The public was first introduced to the Mitsubishi Shogun SWB (short wheel base) in 1982. The following year, it firmly underlined its off-road credentials by winning the Paris Dakar rally at the first attempt. Sales have been strong ever since and show no signs of slowing. The following article provides you with an overview of the strengths and weaknesses of these legendary off-roaders.
A brief overview
Mitsubishi's Shogun LWB cars didn't become available until the year after the two-door short chassis. During that phase, cars were produced from 1983 until 1991, with a range of petrol and diesel engines including turbo options. The long wheel base (LWB) cars had an extra row of seats over the SWB Shogun that could be folded to increase the load area. Second-generation cars Second-generation cars came in 1991, and brought larger bodies. Multiple function four-wheel drive became available in some markets with the ability to switch between two and four-wheel drive at speed. Certain markets also received the distinctive blister wheel arches. The next facelift came in 1999, with improved driving characteristics as a result of the discontinuation of the previous ladder chassis design. New, more powerful engines were added to the range.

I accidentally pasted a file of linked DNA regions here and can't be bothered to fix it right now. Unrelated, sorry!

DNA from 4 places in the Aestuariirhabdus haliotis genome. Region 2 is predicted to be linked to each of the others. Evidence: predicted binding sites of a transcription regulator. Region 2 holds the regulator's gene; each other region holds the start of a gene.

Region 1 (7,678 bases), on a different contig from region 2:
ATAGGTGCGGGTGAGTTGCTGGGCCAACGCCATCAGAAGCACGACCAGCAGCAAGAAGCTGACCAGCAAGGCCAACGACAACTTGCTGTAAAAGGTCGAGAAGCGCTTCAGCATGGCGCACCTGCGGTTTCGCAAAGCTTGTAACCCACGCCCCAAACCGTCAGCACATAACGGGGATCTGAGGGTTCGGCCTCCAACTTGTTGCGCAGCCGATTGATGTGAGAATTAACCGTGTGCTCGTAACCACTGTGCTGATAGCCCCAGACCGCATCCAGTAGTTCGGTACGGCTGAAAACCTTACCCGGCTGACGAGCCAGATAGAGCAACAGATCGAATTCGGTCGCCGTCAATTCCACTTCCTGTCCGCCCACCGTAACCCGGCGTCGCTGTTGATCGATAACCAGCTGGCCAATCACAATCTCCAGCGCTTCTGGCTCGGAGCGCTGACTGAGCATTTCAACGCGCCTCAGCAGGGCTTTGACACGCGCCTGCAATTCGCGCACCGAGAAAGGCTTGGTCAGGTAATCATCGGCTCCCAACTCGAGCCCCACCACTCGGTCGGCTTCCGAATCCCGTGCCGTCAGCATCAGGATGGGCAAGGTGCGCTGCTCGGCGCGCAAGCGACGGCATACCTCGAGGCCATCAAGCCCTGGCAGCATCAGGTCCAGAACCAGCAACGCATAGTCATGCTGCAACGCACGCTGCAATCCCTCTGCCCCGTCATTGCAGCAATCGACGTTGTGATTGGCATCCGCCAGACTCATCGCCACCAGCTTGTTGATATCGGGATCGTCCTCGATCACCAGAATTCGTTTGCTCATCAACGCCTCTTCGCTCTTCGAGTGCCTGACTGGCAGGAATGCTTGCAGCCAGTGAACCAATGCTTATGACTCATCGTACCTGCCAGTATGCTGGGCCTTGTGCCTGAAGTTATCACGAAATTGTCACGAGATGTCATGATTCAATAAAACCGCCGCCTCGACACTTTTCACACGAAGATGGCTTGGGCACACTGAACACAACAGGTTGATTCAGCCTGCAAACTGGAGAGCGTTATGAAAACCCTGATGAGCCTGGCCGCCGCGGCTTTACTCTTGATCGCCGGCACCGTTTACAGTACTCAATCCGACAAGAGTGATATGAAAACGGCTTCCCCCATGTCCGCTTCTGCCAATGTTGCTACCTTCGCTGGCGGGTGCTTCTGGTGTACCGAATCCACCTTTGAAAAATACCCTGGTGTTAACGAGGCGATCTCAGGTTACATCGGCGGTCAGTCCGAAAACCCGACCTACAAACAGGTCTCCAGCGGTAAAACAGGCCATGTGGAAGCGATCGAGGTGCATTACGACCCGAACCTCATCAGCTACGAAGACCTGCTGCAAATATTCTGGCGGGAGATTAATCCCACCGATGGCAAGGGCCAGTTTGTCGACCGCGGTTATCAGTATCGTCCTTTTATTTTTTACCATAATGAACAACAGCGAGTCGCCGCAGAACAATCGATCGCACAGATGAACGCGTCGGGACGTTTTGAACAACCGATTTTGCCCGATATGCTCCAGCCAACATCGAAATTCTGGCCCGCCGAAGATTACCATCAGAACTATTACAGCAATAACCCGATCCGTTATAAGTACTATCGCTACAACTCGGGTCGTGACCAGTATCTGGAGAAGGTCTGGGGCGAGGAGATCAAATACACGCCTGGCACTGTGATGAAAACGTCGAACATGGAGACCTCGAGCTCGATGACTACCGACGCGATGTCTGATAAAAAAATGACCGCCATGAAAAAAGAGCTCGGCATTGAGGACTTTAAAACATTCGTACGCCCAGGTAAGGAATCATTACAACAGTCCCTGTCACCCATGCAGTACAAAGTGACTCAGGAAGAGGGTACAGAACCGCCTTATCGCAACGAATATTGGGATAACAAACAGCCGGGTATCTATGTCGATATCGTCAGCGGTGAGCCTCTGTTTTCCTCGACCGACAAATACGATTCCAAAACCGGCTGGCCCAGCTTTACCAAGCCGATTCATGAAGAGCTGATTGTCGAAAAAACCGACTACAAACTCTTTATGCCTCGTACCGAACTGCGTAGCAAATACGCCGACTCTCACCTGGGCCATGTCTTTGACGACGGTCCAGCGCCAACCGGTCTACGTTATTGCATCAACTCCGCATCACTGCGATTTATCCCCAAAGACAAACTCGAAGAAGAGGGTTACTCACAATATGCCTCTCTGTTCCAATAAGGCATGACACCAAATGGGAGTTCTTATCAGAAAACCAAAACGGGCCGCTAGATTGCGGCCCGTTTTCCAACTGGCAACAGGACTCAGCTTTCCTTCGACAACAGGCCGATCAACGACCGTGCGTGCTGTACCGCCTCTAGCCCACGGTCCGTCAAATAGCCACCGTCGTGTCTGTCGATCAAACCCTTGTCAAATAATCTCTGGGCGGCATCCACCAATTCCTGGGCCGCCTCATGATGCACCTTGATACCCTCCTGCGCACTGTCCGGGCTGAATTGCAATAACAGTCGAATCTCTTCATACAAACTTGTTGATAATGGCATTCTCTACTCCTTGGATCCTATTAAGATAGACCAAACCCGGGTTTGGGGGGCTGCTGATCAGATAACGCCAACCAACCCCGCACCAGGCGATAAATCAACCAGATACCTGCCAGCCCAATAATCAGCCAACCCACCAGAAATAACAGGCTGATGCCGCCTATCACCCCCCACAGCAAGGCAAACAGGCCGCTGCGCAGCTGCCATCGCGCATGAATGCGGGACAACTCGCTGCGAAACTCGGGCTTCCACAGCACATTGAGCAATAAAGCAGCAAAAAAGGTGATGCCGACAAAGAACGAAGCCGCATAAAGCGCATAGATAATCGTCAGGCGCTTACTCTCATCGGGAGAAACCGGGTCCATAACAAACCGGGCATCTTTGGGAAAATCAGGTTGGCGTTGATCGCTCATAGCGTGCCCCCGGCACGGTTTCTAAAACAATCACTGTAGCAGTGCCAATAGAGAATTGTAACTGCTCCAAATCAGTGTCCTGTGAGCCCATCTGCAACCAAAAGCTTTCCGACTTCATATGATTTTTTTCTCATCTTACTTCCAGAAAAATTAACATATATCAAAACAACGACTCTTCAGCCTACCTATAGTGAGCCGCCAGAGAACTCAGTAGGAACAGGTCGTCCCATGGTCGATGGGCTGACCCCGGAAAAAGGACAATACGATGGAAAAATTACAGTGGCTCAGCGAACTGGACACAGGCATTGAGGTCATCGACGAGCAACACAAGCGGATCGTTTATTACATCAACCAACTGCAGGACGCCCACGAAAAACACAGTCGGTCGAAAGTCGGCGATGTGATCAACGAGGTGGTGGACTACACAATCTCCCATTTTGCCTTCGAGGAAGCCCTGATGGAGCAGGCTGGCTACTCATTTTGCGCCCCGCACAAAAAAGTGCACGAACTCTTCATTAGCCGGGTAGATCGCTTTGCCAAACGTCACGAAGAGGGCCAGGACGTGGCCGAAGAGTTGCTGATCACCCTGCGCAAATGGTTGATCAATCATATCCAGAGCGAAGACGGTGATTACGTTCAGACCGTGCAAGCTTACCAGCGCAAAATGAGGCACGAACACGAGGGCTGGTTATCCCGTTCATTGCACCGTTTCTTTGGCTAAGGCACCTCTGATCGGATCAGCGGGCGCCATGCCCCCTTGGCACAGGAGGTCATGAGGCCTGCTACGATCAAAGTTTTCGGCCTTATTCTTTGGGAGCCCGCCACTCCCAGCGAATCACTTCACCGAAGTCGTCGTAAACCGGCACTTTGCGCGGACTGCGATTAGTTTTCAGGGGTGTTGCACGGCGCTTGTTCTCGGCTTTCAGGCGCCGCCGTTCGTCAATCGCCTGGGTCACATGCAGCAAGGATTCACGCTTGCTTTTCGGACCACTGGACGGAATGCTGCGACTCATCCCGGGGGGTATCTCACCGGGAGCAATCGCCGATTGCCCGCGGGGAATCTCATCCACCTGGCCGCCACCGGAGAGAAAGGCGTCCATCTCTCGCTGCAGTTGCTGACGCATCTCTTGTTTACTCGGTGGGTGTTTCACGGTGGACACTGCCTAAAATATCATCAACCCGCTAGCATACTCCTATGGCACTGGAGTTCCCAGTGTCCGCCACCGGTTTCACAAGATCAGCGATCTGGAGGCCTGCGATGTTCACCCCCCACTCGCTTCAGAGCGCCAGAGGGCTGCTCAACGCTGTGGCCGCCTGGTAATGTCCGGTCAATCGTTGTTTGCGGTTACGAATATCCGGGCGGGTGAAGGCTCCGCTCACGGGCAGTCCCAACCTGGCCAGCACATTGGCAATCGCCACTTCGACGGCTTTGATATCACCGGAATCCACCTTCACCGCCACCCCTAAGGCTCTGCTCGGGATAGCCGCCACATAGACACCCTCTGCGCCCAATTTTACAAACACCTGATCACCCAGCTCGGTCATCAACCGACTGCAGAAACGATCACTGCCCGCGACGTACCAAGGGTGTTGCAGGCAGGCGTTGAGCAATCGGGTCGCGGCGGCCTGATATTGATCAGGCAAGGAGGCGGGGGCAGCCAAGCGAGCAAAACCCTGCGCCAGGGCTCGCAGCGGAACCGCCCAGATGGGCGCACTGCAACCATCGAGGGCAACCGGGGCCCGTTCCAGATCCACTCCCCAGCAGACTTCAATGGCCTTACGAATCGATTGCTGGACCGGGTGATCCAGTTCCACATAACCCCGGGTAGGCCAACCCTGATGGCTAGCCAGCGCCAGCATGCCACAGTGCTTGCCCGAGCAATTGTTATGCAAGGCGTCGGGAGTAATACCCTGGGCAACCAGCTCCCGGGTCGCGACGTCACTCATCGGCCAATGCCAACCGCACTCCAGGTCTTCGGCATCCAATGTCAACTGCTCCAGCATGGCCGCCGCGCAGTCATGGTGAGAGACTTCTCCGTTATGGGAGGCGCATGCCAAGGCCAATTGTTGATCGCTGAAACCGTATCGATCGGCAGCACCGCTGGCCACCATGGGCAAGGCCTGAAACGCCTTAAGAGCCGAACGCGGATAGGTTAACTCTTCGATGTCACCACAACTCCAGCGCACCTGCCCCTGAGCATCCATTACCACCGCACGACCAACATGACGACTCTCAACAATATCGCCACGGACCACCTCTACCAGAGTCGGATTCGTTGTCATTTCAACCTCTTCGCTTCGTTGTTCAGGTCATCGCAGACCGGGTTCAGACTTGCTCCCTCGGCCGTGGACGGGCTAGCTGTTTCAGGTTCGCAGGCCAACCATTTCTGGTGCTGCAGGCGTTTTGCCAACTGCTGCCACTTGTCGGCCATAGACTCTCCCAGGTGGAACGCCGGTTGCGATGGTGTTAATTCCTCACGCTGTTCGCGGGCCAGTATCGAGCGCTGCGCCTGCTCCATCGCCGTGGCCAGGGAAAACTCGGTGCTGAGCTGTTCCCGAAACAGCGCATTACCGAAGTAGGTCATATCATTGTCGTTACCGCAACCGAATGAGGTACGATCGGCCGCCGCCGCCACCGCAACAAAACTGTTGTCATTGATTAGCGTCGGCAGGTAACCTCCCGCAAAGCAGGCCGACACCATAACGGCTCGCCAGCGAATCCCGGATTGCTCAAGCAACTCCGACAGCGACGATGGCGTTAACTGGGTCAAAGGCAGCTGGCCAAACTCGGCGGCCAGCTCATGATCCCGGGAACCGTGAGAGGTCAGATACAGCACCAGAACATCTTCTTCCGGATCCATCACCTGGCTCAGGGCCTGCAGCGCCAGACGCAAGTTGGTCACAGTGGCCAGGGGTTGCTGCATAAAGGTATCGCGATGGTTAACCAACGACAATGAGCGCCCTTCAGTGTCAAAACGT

The main selling point of these cars has to be their strength and solidity. They are immensely robust and have the ability to reliably cross nightmarish terrain with unexpected comfort. Mechanically, the earlier models are simple and easy to repair whilst the later versions require more knowledge and tooling. Engines on the original cars are considered pretty well bulletproof and rack up huge mileages without complaint. Off-road, there is little that can touch these, including the Range Rover. Their credentials are firmly underwritten by the fact that military and security forces around the world use them through choice. Later models and the Diamond pack option on earlier ones give very impressive levels of equipment, and interiors are hard-wearing and spacious on the LWB.
The biggest let-down is the on-road driving experience. Even the switch to a unitary construction failed to improve matters much. Engine type Although ultra-reliable, the Mitsubishi Shogun diesel engine is ponderous and lack lustre, preferring to use its massive torque to extract itself from sticky off-road situations. V6 petrol engines are really juicy, so be prepared for some big bills at the pumps. There are far too many imported Pajero badged models with lower specs which are hard to get hold of their parts in the market place. Make sure you check these thoroughly to ensure that you don't get caught out.